Buy ABC's Daytime's Greatest Weddings DVD here.

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Tuesday, July 5, 2011

F3TV: Luther - series 2, episode 4

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My immediate reaction to the series 2 finale of Luther is one of shock--and so completely not in the manner one is accustomed to in writer/creator Neil Cross's detective saga that's is almost impossible to assess/discuss the episode without the urge to rationalize it in the greater context of this most recent four-hour cycle and in contrast to series 1. But leave it to Cross to find new ways to pull the rug out from under the viewer--and also leave it to him for it to have a most mapped-out method to his apparent madness.

At the top of the hour, however, all initially appears to be business as bloody usual: DCI John Luther's (Idris Elba) team continues to investigate a killer whose dice-roll-driven game of terror is not over as it appeared to them at the end of episode 3; and Luther finds himself having to climb out of an even more precarious spot following the episode-closing actions of Jenny Jones (Aimee Ffion-Edwards), the troubled young woman he has vowed to protect. The latter situation cannot help but bring to mind the cliffhanger that led into the series 1 finale, and this is clearly no mere coincidence and even more clearly not at all willfully lazy rehashing on Cross's part. The devil, as they say, is indeed in the details, and the contrast between them from then and now makes for an appropriate culmination of this latest arc of episodes and the ongoing evolution of John Luther.

This isn't quite as obvious, though, as the episode is in progress, for this Case of the (Two) Week(s) is one of the more compelling ones that Cross has cooked up, and director Sam Miller ratchets up the tension slowly but ever so surely to a terrifically mounted climax that is easily the grandest of the entire program to date. But the larger scale does not diminish those details, and that is where the deeper intricacies and hence satisfactions lie. The closing standoff recalls a similar one way back in series 1, episode 2, but this is not exactly the same DCI John Luther we saw same time last year. While still very much a loose cannon who flouts traditional boundaries in pursuit of what he believes is right and just (and, indeed, it is a typically "crazy" Luther move that leads into the hour's home stretch), the "mask" adopted in episode 2 of this series has appeared to take, for ever since a more detached sense of reason reins in passions and emotions once too volatile to control. Always a clever mind, he now wears the perpetually cool, laser-focused exterior to match, with even the too-close-to-home Jenny situation and its inevitable fallout from her former employer Baba (Pam Tillis) never appearing not only to faze him in the slightest but also never eliciting the slightest emotional response; ditto in regards to the ever-encroaching threat presented by cohort DS Erin Gray's (Nikki Amuka-Bird) growing distrust, and, unlike in that analagous encounter in series 1, episode 2, in the immediate face of doom, it's cold reason, not raw, exposed emotion, that comes through.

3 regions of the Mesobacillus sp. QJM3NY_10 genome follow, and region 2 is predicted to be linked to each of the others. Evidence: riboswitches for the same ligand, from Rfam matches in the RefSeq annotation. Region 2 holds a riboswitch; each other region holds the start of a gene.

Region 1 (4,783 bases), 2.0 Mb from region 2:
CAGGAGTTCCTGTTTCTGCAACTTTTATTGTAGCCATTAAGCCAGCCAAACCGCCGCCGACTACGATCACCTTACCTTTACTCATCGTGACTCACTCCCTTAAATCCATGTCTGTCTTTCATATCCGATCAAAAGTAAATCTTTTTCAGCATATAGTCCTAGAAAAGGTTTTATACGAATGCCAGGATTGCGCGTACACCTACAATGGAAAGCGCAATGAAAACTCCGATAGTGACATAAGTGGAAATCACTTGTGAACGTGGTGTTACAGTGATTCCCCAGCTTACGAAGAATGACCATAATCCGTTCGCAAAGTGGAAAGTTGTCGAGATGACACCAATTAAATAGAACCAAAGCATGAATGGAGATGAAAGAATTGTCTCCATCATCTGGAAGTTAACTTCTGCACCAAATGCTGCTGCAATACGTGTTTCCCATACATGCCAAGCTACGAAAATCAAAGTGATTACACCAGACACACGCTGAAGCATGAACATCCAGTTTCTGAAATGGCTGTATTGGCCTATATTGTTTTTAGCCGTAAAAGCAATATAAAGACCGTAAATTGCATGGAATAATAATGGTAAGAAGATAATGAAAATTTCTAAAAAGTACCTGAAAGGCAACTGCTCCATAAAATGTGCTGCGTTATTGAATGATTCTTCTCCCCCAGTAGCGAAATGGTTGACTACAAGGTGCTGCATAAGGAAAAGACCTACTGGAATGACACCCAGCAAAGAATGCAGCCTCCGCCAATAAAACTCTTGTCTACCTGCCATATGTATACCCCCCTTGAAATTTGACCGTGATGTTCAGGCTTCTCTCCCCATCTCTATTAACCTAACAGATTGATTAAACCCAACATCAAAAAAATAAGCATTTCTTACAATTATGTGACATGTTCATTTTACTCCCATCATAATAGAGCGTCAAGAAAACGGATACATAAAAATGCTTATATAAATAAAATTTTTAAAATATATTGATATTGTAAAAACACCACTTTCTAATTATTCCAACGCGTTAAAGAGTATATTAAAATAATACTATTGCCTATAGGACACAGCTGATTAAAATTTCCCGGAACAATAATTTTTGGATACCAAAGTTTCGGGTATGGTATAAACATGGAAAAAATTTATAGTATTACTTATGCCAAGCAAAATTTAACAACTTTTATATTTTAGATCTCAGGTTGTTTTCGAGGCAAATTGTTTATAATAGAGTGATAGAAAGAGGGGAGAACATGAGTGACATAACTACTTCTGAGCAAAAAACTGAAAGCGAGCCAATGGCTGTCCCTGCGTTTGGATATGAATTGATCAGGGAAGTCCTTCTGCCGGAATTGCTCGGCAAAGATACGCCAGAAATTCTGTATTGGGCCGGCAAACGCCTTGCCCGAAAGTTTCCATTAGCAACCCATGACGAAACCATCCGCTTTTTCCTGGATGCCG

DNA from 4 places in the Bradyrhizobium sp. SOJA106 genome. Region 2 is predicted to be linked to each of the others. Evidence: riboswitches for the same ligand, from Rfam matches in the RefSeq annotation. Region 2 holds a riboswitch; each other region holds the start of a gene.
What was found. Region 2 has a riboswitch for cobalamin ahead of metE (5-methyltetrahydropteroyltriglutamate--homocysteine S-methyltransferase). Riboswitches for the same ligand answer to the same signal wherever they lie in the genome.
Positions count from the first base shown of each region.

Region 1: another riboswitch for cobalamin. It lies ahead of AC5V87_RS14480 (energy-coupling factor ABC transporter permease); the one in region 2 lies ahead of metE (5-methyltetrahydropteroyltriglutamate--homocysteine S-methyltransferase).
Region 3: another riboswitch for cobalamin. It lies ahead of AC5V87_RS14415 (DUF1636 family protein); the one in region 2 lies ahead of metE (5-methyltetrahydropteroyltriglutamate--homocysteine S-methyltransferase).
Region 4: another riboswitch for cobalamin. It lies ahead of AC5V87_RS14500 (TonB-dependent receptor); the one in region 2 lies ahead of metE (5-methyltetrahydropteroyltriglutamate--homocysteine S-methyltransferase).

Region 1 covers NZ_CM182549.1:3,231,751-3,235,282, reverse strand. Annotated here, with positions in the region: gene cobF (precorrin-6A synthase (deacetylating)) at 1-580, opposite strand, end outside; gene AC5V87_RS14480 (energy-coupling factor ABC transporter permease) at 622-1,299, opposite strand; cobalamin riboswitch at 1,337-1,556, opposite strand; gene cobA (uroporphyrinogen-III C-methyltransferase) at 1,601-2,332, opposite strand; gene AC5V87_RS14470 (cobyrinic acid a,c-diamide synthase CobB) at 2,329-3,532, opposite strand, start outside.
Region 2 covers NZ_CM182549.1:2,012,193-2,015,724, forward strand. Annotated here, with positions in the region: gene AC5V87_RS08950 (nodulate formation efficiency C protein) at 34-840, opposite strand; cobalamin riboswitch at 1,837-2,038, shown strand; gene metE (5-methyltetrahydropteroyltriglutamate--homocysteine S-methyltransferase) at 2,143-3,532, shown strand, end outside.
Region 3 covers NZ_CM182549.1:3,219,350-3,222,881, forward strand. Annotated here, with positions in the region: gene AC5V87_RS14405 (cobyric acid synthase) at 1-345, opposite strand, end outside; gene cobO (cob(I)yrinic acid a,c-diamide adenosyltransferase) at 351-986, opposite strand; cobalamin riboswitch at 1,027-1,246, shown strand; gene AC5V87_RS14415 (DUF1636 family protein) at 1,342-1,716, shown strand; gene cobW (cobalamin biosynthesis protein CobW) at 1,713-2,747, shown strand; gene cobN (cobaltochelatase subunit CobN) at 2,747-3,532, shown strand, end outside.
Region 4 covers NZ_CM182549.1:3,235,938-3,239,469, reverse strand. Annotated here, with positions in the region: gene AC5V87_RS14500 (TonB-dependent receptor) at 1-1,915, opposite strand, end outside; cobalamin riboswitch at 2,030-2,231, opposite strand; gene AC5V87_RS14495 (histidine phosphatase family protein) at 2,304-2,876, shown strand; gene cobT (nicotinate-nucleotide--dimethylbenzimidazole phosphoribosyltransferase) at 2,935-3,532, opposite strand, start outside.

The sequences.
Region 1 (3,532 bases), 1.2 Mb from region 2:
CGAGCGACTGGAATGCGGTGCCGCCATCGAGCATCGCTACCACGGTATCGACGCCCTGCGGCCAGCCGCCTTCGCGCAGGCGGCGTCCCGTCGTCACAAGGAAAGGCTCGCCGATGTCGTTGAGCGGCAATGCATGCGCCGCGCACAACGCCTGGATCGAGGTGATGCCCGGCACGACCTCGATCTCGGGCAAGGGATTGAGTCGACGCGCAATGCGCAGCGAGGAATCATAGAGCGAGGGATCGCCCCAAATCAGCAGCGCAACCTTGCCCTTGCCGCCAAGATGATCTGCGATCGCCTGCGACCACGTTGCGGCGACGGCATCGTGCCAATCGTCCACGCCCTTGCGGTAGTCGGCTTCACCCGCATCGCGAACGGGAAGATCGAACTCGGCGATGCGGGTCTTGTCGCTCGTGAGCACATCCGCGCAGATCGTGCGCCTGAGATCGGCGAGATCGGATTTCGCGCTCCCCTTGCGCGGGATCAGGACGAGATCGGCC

And with that latter note comes an unexpected epiphany that brings Luther full circle to not only the first glimpse of him this series but also redefines his character as known over these ten episodes: through reason comes the recognition that are no reasons, as in any concrete explanation or rationale for how the world operates--a sharp contrast to the man once driven so baldly, obsessively, for better and too painfully worse, driven by his belief in the existence of love and, hence, some sense of greater, unifying order. The closing question of the first series echoes once again at the end of this one, but in a far tidier and even cheeky context that doesn't merely contrast with its previous one but is downright shocking in just how wildly different it is from just about any and every thing that has come prior in these ten hours--ironically leaving that two-word query a much greater weight. Something at least approaching a semblance of peace could finally be in the cards for Luther, but then one wonders how someone like him could possibly handle or even maintain that possibility, or, more appropriately, if. Now what, indeed.

Buy the Luther series 1 DVD here.
Sign up for notifications on Neil Cross's Luther: The Calling prequel novel here.